New Legislation Strengthens Existing Tenant Harassment Laws
Attorney General Eric Schneiderman recently unveiled new legislation aimed at holding unscrupulous landlords criminally accountable for tenant harassment. Current state law demands prosecutors reach a high bar in order to criminally charge landlords with harassment of rent-regulated tenants. According to the press release, this is why in the past 20 years, not a single landlord has ever been convicted of the crime of harassment of a rent-regulated tenant.
The legislation would change that, by setting a more reasonable standard that removes the need to prove physical injury to a tenant, and opens the door to prosecutions arising out of more commonplace and insidious tactics, such as turning off heat and hot water, exposing young children to lead dust, and making rent-stabilized buildings deliberately uninhabitable for current tenants and their families.
Under the existing Harassment of a Rent Regulated Tenant statute, a prosecutor must not only prove that the offending landlord intended to cause the tenant to vacate her home, but also that the tenant suffered physical injury due to the landlord’s actions and that the landlord actually intended to cause (or acted with criminal recklessness in causing) such injury.
The Attorney General’s legislation would eliminate the need to prove physical injury to a tenant, and a landlord’s specific intent to cause it, in order to secure a criminal conviction against an offending landlord. Specifically, the legislation:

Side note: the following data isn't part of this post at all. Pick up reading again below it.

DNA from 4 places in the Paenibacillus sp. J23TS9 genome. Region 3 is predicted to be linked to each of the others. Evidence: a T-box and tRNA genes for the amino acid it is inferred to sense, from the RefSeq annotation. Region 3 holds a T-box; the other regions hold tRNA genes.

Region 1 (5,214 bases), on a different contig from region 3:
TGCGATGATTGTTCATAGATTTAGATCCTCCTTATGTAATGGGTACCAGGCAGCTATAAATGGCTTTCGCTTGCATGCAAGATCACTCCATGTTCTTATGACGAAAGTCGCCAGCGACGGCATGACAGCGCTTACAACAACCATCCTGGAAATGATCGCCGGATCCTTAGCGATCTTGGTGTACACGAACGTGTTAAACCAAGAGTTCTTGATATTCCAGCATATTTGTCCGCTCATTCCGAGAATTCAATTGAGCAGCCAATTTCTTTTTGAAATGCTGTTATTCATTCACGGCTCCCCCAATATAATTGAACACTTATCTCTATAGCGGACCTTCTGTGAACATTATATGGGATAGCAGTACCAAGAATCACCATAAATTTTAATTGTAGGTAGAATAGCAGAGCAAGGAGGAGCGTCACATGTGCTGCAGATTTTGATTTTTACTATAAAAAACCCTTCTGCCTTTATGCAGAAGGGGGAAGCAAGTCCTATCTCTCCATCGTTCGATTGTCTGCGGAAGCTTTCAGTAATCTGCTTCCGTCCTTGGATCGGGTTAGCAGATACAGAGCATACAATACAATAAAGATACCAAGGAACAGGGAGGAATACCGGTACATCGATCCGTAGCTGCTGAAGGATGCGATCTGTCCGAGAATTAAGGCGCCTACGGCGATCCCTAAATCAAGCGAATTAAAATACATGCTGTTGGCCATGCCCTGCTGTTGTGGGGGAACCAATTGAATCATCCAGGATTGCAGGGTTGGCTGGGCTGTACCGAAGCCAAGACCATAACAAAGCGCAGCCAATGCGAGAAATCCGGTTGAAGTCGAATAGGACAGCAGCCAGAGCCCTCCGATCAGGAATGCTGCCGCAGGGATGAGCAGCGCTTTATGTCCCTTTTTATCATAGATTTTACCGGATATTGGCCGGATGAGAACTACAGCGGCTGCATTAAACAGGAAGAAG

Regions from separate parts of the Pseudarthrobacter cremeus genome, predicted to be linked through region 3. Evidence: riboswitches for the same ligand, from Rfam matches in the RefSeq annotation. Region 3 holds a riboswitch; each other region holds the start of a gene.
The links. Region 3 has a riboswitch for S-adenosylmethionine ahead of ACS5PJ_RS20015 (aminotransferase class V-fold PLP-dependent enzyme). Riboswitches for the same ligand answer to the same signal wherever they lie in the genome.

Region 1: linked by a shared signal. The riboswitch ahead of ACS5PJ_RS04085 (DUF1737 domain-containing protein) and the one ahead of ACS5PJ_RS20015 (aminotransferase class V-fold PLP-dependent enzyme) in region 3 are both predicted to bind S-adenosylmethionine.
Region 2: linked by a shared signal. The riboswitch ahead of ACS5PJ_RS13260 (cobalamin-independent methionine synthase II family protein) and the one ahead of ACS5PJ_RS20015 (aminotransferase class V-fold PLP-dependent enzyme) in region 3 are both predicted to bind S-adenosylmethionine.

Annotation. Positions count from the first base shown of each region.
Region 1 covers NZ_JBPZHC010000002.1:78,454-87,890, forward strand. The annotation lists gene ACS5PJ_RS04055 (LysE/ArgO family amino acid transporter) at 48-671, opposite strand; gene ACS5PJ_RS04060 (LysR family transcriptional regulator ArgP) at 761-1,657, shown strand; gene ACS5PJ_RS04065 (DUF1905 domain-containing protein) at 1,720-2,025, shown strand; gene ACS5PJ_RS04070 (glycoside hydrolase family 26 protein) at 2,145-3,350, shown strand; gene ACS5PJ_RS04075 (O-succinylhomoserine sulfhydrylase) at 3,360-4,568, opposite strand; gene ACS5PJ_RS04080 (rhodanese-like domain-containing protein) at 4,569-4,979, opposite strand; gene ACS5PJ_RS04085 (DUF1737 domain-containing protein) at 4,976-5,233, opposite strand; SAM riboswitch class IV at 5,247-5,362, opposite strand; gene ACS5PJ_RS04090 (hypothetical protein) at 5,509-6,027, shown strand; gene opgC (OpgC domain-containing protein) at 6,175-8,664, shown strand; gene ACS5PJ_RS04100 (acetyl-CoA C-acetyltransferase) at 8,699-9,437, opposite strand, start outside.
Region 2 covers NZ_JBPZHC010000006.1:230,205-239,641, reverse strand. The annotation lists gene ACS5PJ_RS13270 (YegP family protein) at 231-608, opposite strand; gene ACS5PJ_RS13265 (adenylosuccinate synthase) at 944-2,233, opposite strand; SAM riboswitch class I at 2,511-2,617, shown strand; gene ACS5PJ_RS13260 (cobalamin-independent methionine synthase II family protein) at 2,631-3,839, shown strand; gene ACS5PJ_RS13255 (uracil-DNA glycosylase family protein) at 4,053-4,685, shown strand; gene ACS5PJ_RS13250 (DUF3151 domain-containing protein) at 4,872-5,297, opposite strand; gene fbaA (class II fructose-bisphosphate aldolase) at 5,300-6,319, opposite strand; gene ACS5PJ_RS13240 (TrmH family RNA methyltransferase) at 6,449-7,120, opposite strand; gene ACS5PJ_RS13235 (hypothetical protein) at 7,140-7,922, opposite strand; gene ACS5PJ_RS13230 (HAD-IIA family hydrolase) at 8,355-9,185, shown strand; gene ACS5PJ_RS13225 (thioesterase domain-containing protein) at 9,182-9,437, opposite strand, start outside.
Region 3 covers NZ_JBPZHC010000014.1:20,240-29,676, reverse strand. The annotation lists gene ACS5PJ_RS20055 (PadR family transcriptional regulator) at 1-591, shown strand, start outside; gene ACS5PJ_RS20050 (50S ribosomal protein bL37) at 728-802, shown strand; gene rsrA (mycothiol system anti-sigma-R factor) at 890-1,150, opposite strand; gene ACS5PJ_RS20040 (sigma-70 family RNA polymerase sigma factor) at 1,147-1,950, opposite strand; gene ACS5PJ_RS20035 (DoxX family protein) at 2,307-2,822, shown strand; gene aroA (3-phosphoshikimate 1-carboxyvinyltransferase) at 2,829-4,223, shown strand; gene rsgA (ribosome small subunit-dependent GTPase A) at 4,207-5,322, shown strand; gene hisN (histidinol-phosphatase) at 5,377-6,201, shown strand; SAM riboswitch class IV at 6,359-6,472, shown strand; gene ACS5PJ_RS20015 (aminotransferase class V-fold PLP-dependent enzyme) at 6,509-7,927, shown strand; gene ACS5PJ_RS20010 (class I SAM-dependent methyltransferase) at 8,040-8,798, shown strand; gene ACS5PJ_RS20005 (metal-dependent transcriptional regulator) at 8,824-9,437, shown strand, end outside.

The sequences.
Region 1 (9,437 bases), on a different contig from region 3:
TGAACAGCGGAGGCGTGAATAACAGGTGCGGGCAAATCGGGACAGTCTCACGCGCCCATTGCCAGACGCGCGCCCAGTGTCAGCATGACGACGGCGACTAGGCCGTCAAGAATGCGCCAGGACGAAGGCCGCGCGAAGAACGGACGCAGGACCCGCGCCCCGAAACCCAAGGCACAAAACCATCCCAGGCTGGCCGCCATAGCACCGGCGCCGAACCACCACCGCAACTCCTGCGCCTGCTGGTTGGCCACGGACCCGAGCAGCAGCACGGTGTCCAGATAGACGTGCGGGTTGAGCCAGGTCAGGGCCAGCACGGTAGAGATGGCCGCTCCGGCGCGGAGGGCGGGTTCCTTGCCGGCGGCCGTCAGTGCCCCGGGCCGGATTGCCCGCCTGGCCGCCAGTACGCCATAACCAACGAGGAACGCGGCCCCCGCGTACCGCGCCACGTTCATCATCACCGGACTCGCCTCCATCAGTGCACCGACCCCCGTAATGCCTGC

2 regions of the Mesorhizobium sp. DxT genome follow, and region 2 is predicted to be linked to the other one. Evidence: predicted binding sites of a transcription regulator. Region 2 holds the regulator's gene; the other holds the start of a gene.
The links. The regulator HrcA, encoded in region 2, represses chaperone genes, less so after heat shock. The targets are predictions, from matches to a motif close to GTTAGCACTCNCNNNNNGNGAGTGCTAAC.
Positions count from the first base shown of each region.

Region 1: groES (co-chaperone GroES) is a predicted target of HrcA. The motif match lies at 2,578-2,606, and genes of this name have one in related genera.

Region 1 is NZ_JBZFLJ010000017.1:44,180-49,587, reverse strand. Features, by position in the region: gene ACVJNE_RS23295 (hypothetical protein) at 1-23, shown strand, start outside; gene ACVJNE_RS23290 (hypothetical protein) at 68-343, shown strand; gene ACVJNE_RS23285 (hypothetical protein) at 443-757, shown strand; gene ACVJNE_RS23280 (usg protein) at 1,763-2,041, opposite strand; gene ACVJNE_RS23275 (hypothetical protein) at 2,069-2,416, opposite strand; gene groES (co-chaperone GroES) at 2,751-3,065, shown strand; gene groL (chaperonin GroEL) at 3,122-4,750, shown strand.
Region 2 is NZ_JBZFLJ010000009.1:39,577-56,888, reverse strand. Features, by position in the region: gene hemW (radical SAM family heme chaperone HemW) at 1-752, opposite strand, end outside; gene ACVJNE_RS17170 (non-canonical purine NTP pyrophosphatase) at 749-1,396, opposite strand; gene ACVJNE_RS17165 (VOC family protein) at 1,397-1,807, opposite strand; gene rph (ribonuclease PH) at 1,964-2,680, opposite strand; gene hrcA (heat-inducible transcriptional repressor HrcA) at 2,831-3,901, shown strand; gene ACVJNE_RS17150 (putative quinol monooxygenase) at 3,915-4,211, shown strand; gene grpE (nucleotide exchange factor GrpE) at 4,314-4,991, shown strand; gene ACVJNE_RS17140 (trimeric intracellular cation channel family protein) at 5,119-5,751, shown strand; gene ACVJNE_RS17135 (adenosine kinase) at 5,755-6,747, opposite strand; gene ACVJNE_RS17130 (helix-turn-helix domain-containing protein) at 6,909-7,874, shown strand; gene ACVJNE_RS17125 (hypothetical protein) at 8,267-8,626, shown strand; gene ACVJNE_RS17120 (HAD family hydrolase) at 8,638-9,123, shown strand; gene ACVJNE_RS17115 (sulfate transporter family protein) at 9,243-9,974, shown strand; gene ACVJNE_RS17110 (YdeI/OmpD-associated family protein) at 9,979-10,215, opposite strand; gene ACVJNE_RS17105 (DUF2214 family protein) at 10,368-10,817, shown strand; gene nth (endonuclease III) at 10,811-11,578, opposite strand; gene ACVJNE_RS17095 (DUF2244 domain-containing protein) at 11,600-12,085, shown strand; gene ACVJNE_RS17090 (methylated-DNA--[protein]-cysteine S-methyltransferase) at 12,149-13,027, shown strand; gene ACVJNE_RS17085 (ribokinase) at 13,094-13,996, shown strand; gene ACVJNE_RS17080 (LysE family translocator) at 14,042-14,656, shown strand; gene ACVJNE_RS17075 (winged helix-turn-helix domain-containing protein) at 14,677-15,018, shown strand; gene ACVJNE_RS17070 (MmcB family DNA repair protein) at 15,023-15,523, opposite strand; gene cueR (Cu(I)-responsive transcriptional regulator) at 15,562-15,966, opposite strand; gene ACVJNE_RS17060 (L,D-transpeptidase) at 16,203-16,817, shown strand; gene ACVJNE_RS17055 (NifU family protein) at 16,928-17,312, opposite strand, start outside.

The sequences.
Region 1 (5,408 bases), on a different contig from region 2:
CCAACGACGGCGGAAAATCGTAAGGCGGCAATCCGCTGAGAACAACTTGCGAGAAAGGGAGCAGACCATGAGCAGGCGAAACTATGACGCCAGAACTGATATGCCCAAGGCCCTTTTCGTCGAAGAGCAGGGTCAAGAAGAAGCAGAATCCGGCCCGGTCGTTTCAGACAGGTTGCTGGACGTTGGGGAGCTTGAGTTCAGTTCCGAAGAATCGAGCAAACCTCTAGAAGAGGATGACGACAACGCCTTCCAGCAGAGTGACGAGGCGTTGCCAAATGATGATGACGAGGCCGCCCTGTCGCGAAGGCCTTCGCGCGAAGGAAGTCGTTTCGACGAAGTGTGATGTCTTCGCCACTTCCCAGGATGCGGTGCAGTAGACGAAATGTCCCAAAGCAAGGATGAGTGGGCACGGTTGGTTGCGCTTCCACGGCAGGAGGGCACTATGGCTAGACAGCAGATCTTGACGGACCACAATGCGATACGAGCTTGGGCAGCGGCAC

- Adds a new class A misdemeanor that would apply to landlords and their agents who, with the intent to cause a rent-regulated tenant to vacate his home, engage in a “course of conduct” that is reasonably likely to, and does in fact, interfere with and disturb the comfort, repose, peace, and quiet of such tenant in the use of his home;
- Expands the existing class E felony Penal Law statute to make it unlawful for landlords or their agents to attempt to force tenants in two or more rent-regulated units to move out by engaging in a “systematic ongoing course of conduct” or “repeatedly committing acts over a period of time” that “is or are reasonably likely to interfere with and disturb, and does or do interfere with and disturb, the comfort, repose, peace and quiet” of such tenants in the use of their homes; and
- Makes it a class E felony for a landlord to commit the new class A misdemeanor offense after he or she has been convicted of that crime within the preceding five years.
The legislation is the most recent action taken by the attorney general to deal with the number of tenant harassment complaints across New York City. The attorney general’s other work includes:
- Launching a new team to enhance and streamline the office’s resources to combat tenant harassment, deceptive lending practices, deed theft, bank fraud, and other housing issues facing constituents.
- Charging landlords and management companies for alleged illegal practices to harass or endanger rent-regulated tenants.
- Filing felony charges against landlords who allegedly commit mortgage fraud or fraudulently refinance loans.
- Forming the Tenant Harassment Prevention Task Force with city and state officials.